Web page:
[00208] In one embodiment, a system may comprise any wearable device coupled to the tracking system 500, wherein the system is configured for developing human machine interaction based on inputs from a user wearing the wearable device.

Algorithms

[00209] This section lists various exemplary algorithms used in accordance with various embodiments of the present teaching. Some mathematic tools used in these algorithms can be found in the Appendix section later.

CI. Obtaining the orientation of an object relative to the gyroscope

[00210] Assuming a gyroscope is attached to a rigid object for calibration. The goal is to get the orientation quaternion qog of CS-0 in CS-G.

[00211] Coordinate systems are defined as above.

[00212] The gyroscope's raw quaternion output is relative to CS-W0.

[00213] CS-W1 is a CS-W aligned with the initial orientation of CS-G as described above.

[00214] In one calibration procedure, the object first rotate about its X axis of CS-O, getting its first and second raw orientation quaternion qO and ql about this axis. And then the object rotates about its Y axis of CS-O, getting its first and second raw orientation quaternion q2 and q3 on this axis. qO, ql, q2 and q3 are relative to CS-W0.

[00215] It can be proven that the quaternion qx_dif that represents the difference between 2 quaternion qO one ql are the same in either CS-W0 or CS-W1:

qx_dif = q_prd2( q0_cnj, ql ) = q_prd2( q01_cnj, qll ) where:

q0_cnj = q_cnj( qO )

q01_cnj = q_cnj( qOl )

[00216] Assuming qOO is one initial orientation quaternion of CS-G in CS-W0, qOl, qll are qO, ql in CS-W1

qOl = q_prd2( q00_cnj, qO )

qll = q_prd2( q00_cnj, ql ) where:

q00_cnj = q_cnj( qOO ) [00217] A unit quaternion can be interpreted as a rotation vector and an angle that rotates about this vector. Knowing the quaternion qx_dif that represent the orientation difference between qO and ql, the rotation vector vx can be obtained from quaternion qx_dif using method in Appendix section. qx_dif can be interpreted as a transformation from qO to ql.

[00218] vx can be regarded as the vector aligned with X axis of CS-0 in CS-W1.

Assuming vxO to be (1, 0, 0) in CS-W1, then the quaternion qx that transforms vx to vxO can be calculated.

[00219] An unit quaternion can be interpreted as a rotation vector and an angle that rotates about this vector. Assuming v_qx to be the vector part of qx, then v_qx is the cross product vector of vx to vxO. And assuming theta_qx to be the angle part of the qx , then theta_qx is the angle from vx to vxO. where:

cos(theta_qx) = v_dot( vx, vxO )

v_qx = v_crs( vx, vxO )

[00220] Once qx is known, the object's X axis is calibrated, qx can be applied to the quaternion output of the gyroscope in later steps. This will make object's X axis aligned with that of the X axis of W-CS. This can be displayed as a visual feedback to user if needed. Then we can rotate the object about its Y axis and get its first orientation quaternion q2 and q3.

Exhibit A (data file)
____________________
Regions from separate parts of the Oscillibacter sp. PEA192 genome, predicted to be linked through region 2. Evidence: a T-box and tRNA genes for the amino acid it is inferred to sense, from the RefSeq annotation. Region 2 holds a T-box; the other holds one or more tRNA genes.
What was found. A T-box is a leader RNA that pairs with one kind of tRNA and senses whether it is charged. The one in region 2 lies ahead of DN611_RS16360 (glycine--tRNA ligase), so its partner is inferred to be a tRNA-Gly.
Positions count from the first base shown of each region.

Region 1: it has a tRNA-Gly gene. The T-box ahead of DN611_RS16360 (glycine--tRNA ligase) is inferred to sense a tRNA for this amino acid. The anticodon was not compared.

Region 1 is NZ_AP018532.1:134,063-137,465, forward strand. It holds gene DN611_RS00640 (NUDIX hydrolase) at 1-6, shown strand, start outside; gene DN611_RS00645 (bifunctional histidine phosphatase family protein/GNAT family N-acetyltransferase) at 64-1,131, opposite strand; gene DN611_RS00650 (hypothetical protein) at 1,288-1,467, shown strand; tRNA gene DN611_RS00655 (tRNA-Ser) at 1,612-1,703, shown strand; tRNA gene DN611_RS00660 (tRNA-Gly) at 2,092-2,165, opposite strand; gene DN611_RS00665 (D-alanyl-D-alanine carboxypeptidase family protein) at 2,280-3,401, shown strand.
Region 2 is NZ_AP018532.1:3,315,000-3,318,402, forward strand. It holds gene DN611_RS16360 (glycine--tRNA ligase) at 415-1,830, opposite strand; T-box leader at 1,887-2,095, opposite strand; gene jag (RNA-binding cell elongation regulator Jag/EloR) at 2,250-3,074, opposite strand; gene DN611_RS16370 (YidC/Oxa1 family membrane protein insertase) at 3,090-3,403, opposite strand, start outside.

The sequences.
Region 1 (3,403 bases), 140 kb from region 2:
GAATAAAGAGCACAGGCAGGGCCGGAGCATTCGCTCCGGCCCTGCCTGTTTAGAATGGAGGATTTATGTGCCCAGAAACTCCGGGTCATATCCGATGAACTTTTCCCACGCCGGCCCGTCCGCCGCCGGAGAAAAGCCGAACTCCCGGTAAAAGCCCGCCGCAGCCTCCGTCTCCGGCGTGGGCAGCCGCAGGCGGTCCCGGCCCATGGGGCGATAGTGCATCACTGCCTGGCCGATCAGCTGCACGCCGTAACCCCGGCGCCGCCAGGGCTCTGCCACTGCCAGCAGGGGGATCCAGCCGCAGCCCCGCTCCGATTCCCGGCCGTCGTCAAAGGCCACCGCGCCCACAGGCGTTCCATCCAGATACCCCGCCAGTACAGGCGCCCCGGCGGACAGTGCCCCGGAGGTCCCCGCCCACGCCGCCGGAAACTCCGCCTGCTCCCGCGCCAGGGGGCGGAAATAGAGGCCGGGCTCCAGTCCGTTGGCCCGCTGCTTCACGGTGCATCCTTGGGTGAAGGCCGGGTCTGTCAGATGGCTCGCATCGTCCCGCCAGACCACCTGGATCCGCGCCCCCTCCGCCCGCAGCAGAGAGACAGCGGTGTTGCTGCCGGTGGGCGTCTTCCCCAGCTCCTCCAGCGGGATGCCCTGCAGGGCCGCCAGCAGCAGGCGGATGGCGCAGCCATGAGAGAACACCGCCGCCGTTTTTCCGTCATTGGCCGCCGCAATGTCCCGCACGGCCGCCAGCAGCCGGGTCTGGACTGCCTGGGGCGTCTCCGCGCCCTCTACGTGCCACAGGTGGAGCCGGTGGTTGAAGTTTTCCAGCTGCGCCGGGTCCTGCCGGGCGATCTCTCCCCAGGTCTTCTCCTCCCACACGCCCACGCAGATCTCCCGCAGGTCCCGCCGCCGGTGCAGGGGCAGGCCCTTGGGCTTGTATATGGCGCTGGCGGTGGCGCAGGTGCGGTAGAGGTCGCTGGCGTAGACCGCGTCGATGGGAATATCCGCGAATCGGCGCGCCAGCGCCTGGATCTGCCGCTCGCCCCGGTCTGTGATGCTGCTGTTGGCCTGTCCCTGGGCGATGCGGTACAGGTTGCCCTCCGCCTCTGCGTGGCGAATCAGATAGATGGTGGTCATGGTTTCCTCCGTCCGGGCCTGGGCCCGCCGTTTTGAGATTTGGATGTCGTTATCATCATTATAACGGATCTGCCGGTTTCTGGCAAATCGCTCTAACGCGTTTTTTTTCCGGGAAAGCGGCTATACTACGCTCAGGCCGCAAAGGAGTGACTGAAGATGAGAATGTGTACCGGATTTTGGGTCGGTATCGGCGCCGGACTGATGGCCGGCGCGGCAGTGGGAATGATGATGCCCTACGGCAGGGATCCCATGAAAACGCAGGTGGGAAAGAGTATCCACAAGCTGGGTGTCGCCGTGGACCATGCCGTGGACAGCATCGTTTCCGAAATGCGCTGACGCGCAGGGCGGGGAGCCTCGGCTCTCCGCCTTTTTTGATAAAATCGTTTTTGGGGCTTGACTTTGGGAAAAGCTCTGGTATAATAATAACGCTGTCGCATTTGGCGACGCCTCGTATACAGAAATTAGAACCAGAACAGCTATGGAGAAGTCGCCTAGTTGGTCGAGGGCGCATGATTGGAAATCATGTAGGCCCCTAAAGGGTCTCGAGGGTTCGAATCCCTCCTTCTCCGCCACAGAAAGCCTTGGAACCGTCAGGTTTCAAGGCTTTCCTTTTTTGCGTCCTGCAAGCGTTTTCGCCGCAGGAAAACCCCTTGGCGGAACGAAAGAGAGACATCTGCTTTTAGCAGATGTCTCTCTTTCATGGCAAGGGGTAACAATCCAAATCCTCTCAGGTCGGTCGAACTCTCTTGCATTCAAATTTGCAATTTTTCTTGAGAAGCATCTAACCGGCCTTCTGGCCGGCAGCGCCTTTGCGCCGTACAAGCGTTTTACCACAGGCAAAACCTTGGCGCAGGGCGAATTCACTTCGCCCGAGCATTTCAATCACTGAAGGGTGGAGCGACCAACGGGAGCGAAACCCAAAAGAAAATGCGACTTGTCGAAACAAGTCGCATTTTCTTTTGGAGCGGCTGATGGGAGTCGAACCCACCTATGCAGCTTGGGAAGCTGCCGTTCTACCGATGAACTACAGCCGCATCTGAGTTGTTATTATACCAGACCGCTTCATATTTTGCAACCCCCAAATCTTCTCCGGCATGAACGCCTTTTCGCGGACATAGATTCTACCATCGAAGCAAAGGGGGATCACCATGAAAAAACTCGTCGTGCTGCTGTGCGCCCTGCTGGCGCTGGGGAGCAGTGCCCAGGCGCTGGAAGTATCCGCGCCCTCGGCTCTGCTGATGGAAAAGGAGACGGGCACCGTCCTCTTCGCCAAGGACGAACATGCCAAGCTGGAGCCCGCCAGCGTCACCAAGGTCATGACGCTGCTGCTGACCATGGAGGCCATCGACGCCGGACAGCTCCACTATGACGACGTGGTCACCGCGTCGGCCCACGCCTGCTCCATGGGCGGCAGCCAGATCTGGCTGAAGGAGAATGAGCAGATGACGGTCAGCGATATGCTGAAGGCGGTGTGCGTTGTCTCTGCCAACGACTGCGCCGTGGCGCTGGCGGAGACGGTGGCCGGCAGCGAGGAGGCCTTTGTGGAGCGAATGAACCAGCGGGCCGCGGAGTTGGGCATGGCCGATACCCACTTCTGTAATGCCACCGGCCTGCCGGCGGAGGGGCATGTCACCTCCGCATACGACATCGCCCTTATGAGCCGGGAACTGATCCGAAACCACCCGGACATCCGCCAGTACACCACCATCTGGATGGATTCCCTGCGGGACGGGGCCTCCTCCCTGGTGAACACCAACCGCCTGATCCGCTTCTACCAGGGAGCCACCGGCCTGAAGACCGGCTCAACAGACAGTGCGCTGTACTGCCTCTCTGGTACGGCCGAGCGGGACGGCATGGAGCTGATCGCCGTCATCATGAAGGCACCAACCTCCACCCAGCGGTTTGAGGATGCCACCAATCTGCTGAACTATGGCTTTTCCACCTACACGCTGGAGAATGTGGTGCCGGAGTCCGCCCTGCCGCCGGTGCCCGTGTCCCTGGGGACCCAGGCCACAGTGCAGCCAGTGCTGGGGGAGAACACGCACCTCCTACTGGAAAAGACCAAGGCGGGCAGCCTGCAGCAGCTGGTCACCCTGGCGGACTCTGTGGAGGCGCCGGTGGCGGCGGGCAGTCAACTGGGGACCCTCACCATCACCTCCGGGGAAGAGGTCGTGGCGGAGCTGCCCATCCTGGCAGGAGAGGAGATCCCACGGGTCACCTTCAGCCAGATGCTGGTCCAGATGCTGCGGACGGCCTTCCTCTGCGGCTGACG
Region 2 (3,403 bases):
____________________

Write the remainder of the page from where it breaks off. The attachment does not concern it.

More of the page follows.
[00221] As qx is known, we need to apply qx on q2 and q3: assuming q22 and q33 to be the quaternions after applying qx:

q22 = q_prd2( qx, q2 )

q33 = q_prd2( qx, q3 ).

[00222] Having q22 and q33, we can calibrate Y axis following the similar procedure as calibrating X axis.

qy_dif = q_prd2( q22_cnj, q33 ) where:

q22_cnj = q_cnj( q22 )

the rotation vector vy can be obtained from qy_dif using a method in Appendix.

[00223] Another approach to get vy is qy_dif = q_prd2( q2_cnj, q2 ) where:

q2_cnj = q_cnj( q2 ). The rotation vector vyO can be obtained from qy_dif using a method in

Appendix, vy can be obtained by transforming vyO with qx.

vy = qvq_trans( qx, vyO ) [00224] vy can be regarded as the vector aligned with Y axis of object being calibrated. Assuming vyO to be (0,1, 0) in CS-W1, then the quaternion qy that transformed vy to vyO can be calculated.

[00225] As a quaternion can be interpreted as a rotation vector and an angle that rotates about this vector, assuming v_qy to be the vector part of qy, then v_qy is the cross product vector of vy to vyO. And assuming theta_qy to be the angle part of the qy , then theta_qy is the angle from vy to vyO.

cos(theta_qy) = v_dot( vy, vyO )

v_qy = v_crs( vy, vyO )

[00226] By now both qx and qy are known. The quaternion qog that represents the orientation of the object in the gyroscope coordinate system is:

qog = q_cnj( qxy ) where:

qxy = q_prd2( qy, qx ).

[00227] The benefit of having the calibration process in 2 steps is that user can repeat each step independently. It also makes it possible for the calibration system to provide visual feedback to user in each stage when needed.

[00228] This 2-step calibration can be also performed on different combination of axes and in different orders. The procedure described above calibrates X axis first and Y axis secondly. We can name it as M-XY.

[00229] Similarly, other combinations of rotating about any 2 of the 3 axes can achieve the same goal. In summary, all of the possible combinations are M-XY, M-XZ, M-YX, M-YZ, M-ZX, M-ZY, with first letter denoting the name of the axis to first rotate about, second letter denoting the name of the axis to secondly rotate about.